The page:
I recently went to an alternative lifestyle (i.e. sex) club for a free erotic art show. This was not my first time at such a club, nor my first at this specific one. I’ve been (mostly) passively circling alternative lifestyle events and groups for a number of months now – since spring when I began to consciously take healing from sexual trauma on with focus and intention.** You can learn a lot about your sexual triggers when you step out of the typical Western sexual paradigm and into one that lives by different rules – the primary ones being 1) “no” means “no,” 2) overt consent is mandatory, and 3) don’t be creepy.
Number three is a little tricky in my opinion. What I’ve observed is that almost nobody thinks they’re being creepy when they’re clearly being creepy in the opinion of most people in proximity of them. It’s a blind spot that crosses all lifestyles and paradigms and anyone is susceptible. In my alien-tourism of sex clubs, I’m always on the lookout for the creepiest of the creeps. Even though I, personally, feel safe in the club (or I wouldn’t go), the single guy – especially when he’s much older than the rest of the crowd – who stands off to the side and mostly stares at the younger women ignites hypervigilance in me like no other type of person can.
I went to the art show, which was free until 9 PM, with a paramour and we decided to stay for the paid portion of the evening afterwards. He’d never been to this specific club and was curious to explore all the nooks and crannies it had to offer.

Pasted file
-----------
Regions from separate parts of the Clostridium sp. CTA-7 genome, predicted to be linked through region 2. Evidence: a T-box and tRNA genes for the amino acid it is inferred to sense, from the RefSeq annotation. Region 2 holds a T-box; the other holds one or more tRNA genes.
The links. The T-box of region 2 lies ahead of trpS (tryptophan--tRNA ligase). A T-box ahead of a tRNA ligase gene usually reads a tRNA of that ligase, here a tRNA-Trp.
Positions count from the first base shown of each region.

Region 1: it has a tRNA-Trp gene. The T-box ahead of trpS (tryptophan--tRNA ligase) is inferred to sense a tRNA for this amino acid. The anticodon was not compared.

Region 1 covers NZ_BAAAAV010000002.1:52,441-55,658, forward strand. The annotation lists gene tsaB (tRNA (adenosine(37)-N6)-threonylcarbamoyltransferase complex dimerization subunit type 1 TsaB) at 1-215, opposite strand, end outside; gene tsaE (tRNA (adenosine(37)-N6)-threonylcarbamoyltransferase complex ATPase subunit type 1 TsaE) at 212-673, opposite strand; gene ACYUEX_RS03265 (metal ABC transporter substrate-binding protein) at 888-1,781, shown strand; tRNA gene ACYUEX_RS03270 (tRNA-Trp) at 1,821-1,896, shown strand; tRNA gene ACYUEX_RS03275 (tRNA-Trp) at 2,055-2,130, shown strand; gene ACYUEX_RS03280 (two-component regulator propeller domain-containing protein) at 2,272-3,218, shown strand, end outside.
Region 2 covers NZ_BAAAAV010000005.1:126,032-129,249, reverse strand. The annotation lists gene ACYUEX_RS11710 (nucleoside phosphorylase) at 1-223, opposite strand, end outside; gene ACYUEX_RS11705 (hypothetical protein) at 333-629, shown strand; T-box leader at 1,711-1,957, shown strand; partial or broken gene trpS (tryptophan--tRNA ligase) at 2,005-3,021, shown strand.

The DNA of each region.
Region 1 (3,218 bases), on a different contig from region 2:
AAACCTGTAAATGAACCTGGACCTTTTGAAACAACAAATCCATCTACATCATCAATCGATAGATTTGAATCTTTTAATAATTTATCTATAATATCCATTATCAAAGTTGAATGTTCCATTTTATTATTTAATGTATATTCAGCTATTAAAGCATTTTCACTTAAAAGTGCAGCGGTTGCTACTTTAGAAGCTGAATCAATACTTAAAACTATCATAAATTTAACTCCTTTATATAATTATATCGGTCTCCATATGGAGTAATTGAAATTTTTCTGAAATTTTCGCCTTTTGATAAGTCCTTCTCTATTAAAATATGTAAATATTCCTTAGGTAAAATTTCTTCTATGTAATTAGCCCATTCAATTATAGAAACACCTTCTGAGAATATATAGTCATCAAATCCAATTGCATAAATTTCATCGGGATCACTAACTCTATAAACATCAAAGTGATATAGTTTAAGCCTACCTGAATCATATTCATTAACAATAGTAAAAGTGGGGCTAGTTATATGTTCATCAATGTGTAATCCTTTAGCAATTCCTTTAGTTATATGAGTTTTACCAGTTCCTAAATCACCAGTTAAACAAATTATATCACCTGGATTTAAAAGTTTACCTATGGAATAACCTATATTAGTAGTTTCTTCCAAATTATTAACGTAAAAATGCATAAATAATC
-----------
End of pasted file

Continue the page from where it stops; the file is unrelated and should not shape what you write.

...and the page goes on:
The regular club night started just after 9 and a short Latino woman took to the dance floor immediately. She sort of resembled Snooki from Jersey Shore – she was short and round, but also she had these super muscular Beyonce-thighs and long brown hair all balled up in a loose, lovely bun with a rose in it on top of her head. She was wearing a tight black dress with halter straps, the hem of which went just above the black panties she was wearing, and the outfit was capped off with high heeled black boots that went up past her knees. She had a very pretty face with heavy but not tacky makeup. She was maybe in her late 20s or early 30s.